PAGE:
Giggles and Goldfish » Inspiration for the Everyday Photographer

DIY newborn photos | Fiddle Leaf Photography

Fiddle Leaf Photography by Kelly Marleau
Edmonton Family Photographer

While I was pregnant with our second daughter I had a crazy hair-brained idea that when she arrived I’d take her newborn photos.  I had visions of having our 3 year old on a fluffy white duvet gently stroking the baby’s brand new head of hair, and couldn’t wait to execute my vision.  Everyone would cooperate and be happy, and since I was going to have the perfect newborn, this would be a piece of cake. Clients hire me to take pictures of their babies, so of course I could do a few photos of my own baby. No problem. I had the required gear, the skills and the knowledge. Well, the best laid plans go out the window when you have a baby. Your baby is NOT the same as a client’s baby – it’s a totally different ball game.  I am very happy with some of the shots I’ve managed to get over the weeks since my daughter’s birth, but there has been some serious struggles and lessons learned. In case you find yourself in the same boat, here are a few things I’ve learned along the way…

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It will not be a 2 hour photo shoot.  When it’s your own baby, the ‘photo shoot’ will last over weeks and weeks and you will try and squeeze a ‘session’ in whenever you have 10 spare minutes.  I found this incredibly frustrating as I like to tackle a task and then check it off my list.  As much as I tried, in the first few weeks I couldn’t muster up the energy to dedicate more than 10 minutes a day to photography.  I eventually gave myself a break and would sneak in a few frames here and there, and slowly but surely I was able to get images that I was happy with.

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Harness the post-birth high.  I am guessing that I’m not the only woman out there who feels a bit of a high after giving birth.  You feel you can take on the world – you did just grow a human being after all! I was lucky enough to have a natural birth, so I was able to get up and walk around really quickly after giving birth.  I had my camera and one lens with me at the hospital, so I took the opportunity to take a few shots in our hospital room within hours of the birth.  The hospital shots that I got are some of my favourite so far.  The connections are still new and the emotions are raw, and it’s hard to recreate that once you are home and reality settles in.

 

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You’re going to be tired and emotional.  I can honestly say that I’ve never broke into tears during a client session when I can’t get the shot I want. I just move on and try something else. When it’s your own kid though, you haven’t slept in a few days and your hormones are on a roller coaster ride, it’s a different story.  I found myself crying because I just couldn’t get the shot I wanted – the shot I had in my head (remember that fluffy white duvet?).  Sometimes though, in the midst of not getting the shot you envisioned, you get one that is even better (just different). Go with it.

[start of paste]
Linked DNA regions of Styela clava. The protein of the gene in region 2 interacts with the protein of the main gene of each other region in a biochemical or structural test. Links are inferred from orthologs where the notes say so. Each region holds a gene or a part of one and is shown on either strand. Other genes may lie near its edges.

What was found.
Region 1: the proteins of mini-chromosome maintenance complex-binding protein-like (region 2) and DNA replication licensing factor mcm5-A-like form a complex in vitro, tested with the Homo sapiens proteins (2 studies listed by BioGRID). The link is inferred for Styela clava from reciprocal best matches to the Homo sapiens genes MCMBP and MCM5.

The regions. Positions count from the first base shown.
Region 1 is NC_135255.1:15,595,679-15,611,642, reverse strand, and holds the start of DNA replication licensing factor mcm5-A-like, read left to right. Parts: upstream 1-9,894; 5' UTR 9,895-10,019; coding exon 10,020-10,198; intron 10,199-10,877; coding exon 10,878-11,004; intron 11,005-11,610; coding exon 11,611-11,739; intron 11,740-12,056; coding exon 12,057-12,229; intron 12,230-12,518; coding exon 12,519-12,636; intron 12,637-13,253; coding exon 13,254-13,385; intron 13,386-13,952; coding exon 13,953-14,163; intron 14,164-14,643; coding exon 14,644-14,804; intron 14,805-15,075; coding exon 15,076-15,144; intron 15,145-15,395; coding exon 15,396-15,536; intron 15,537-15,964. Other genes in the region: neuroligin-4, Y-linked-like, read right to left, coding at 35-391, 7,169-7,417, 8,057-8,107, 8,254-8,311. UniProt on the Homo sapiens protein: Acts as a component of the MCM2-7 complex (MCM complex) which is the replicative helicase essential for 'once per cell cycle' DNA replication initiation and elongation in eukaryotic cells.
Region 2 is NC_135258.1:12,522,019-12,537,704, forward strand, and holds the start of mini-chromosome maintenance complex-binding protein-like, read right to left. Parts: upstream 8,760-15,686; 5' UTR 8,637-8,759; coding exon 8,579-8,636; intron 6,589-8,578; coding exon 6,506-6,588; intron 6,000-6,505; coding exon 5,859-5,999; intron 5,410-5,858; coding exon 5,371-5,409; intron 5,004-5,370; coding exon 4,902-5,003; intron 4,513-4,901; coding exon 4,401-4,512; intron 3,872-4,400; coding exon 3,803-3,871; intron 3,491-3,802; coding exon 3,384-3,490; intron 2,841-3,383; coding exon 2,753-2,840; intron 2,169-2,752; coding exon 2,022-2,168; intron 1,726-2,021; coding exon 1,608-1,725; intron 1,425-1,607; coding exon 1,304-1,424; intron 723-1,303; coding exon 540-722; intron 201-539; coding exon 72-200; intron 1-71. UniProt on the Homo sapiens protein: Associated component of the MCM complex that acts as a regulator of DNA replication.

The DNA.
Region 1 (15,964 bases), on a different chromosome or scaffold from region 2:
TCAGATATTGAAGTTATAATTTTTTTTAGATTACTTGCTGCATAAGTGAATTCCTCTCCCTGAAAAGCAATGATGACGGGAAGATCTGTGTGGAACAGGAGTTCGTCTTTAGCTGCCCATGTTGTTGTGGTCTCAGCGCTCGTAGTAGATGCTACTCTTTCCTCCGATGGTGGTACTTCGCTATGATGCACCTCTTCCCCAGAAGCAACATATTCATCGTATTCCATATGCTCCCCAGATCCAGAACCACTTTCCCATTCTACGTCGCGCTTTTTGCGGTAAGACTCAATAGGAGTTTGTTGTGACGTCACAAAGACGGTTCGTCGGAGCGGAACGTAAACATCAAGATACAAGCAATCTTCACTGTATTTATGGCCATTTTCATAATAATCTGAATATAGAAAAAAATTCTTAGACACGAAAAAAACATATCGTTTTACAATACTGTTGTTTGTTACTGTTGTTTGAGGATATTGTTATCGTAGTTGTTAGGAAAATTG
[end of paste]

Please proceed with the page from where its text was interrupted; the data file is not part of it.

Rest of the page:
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Getting your toddler to cooperate is HARD!  My 3 year old was used to having me shoot daily and was generally cooperative. I usually didn’t have to bribe her or convince her that taking photos was a good thing. If I promised to show her the photo on the LCD screen she was generally happy enough to give me 3 or 4 minutes of her attention.  Then we had a baby and that all went out the window.  This is the one picture of the 2 girls that I have which sort of matches my vision (and it was taken at the hospital during the post-birth high).

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Most times I attempted to get both kids in the same frame it ended like this:

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I even tried bribing her with ice cream, which didn’t work. I finally just gave up on my white duvet dream (for now) and embraced photos of our everyday that I hope the kids will still treasure when they are grown up.

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Getting YOU in the shot is even harder than getting your toddler in the shot.  Remember that you are tired, emotional, and have about 5 minutes to get the shot? Needless to say it’s not conducive to a well thought out selfie.  I actually used to love setting up selfies as I found it very cathartic, but now it’s pretty much the last thing I want to do.  Just the thought of setting up the tripod makes me tired.  With that said though, I’ve forced myself a few times to get in the shot just so that my daughter knows she had a mother in those first few weeks. The shots aren’t perfect and there are a million things I’d change, but for now they serve the purpose that I intended – to prove that I was there too. I have faith that as I get some more sleep and have more energy that the joy of selfies will come back.  See more here.

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Even though there have been some challenges along the way, I am still happy with my decision to take my own photos.  Each of my photos is special to me because I know what they took to get and they bring me back to that moment in time.  Taking my own photos has also forced me to slow down and take some time each day to shoot. It would have been really easy to let photography slide for a bit and not pick up the camera for weeks, but I am so happy that I have these images to look back on.  So, I am here to say that it can be done, as long as you are willing to let go of any preconceived notions and roll with the punches a bit – it’s actually a bit like motherhood that way.

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You can also find more from Kelly on her Facebook Page.

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